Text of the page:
When Jim Phelan, a former jockey and pub owner, moved to Baltimore from his native Ireland 15 years ago and began looking for a home, he had one big must-have on his list: a perfect basement.
A home with a bar in the basement is hardly uncommon, but most wouldn’t have designs on transforming their basement into an authentic pub. Nor would they spend a couple months and several thousand dollars turning a bare space into a bona fide piece of the Emerald Isle on American soil. But lucky for one Parkville street, their friendly neighborhood Irishman isn’t most people.
“The worst part about owning the pub [in Ireland] was having to deal with customers,” says Phelan, who these days manages farm animals at the Baltimore County Center for Maryland Agriculture instead of rowdy bar patrons. “I joked at the time that I’d love to have a house and just put in a private bar, so I don’t have to deal with all the hassle. So eventually when I came over here about 15 years ago, I decided that I would look for a place with a basement that was basically wide open, a blank canvas to build something like that.”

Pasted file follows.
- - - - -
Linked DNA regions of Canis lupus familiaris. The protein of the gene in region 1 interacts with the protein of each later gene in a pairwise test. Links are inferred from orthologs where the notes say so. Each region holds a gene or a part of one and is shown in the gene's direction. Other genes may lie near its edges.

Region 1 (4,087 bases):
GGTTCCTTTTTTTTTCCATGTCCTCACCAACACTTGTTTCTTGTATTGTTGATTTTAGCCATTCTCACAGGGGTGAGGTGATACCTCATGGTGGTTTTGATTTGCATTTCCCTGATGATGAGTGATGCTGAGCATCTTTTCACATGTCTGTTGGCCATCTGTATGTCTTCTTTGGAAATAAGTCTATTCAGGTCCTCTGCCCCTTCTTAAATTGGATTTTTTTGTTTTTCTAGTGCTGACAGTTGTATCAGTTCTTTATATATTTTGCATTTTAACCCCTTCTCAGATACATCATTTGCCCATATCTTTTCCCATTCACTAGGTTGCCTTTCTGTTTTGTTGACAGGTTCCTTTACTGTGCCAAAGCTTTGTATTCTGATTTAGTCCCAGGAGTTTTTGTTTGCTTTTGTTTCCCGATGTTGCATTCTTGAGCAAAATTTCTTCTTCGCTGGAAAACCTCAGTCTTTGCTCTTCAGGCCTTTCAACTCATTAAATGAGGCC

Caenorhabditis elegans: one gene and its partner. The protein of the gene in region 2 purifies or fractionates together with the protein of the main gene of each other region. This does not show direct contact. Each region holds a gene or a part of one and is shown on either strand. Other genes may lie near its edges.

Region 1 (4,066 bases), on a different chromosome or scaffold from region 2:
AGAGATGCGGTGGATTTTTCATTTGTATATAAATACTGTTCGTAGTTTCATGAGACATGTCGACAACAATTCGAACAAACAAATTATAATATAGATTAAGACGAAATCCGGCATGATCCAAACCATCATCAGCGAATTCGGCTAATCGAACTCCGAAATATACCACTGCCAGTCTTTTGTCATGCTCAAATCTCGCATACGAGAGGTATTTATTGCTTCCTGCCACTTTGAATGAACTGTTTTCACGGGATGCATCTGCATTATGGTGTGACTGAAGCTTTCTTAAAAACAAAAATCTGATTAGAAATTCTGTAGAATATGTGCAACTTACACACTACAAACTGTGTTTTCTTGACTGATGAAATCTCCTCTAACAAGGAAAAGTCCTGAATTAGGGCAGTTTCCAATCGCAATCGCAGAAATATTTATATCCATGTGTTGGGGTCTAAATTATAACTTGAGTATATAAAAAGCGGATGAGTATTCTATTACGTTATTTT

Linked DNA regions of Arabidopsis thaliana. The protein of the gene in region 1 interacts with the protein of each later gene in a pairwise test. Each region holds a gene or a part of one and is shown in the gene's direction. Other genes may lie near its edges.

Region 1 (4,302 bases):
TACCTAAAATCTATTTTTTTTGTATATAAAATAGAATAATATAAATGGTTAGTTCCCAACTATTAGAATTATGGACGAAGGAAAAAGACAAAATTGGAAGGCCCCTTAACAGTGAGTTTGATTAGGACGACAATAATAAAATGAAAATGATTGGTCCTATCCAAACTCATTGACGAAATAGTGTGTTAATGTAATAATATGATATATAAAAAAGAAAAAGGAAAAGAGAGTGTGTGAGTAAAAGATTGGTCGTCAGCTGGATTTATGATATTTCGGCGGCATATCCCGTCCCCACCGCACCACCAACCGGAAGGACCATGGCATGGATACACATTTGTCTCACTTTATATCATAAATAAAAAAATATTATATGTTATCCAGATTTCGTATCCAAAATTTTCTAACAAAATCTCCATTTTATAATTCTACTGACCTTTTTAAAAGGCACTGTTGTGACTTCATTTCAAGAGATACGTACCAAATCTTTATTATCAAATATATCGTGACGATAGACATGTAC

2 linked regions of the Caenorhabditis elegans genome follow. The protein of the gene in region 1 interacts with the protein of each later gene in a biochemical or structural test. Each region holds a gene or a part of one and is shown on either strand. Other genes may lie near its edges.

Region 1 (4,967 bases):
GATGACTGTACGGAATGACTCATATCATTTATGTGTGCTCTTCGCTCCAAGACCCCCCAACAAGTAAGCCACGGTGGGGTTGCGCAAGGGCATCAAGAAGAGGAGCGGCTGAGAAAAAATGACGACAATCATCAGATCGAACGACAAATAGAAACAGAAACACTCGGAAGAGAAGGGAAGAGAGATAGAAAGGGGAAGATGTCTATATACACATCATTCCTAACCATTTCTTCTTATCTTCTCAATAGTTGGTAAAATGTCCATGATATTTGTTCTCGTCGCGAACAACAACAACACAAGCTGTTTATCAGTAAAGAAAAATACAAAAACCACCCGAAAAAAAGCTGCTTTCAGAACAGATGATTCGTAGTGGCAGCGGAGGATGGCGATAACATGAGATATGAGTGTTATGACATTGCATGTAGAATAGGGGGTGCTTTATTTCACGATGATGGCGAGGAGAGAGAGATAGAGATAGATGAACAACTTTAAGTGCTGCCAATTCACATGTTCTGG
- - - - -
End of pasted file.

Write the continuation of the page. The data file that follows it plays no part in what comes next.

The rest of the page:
He found the future home of Phelan’s Irish Pub in a three bed, two bath, 1,334-square-foot house, where the entire lower level had been combined into one room. Just white walls, carpet, a fireplace, and an exit that led up a few stairs into the yard. And with inspiration from a few local pubs back home, Phelan set about designing his own. A bar along one wall, a stage where his band, The ShamRogues, could practice and play, and a pool table were the essentials.
“I just started doing it from scratch, and everything ended up being done by hand,” says Phelan. “My wife, Katie, and I did all the building of bits and pieces, like the bar and the stage and everything. My mother-in-law painted the place for me. So it was kind of a little family project between the three of us for a while.”
They created every part of the pub together, save for the floors, which were laid down by a friend. A group of friends then joined Jim to lend a hand when flood damage to the space required major repairs three years ago. And the DIY-ing goes all the way up to the mock tin ceiling.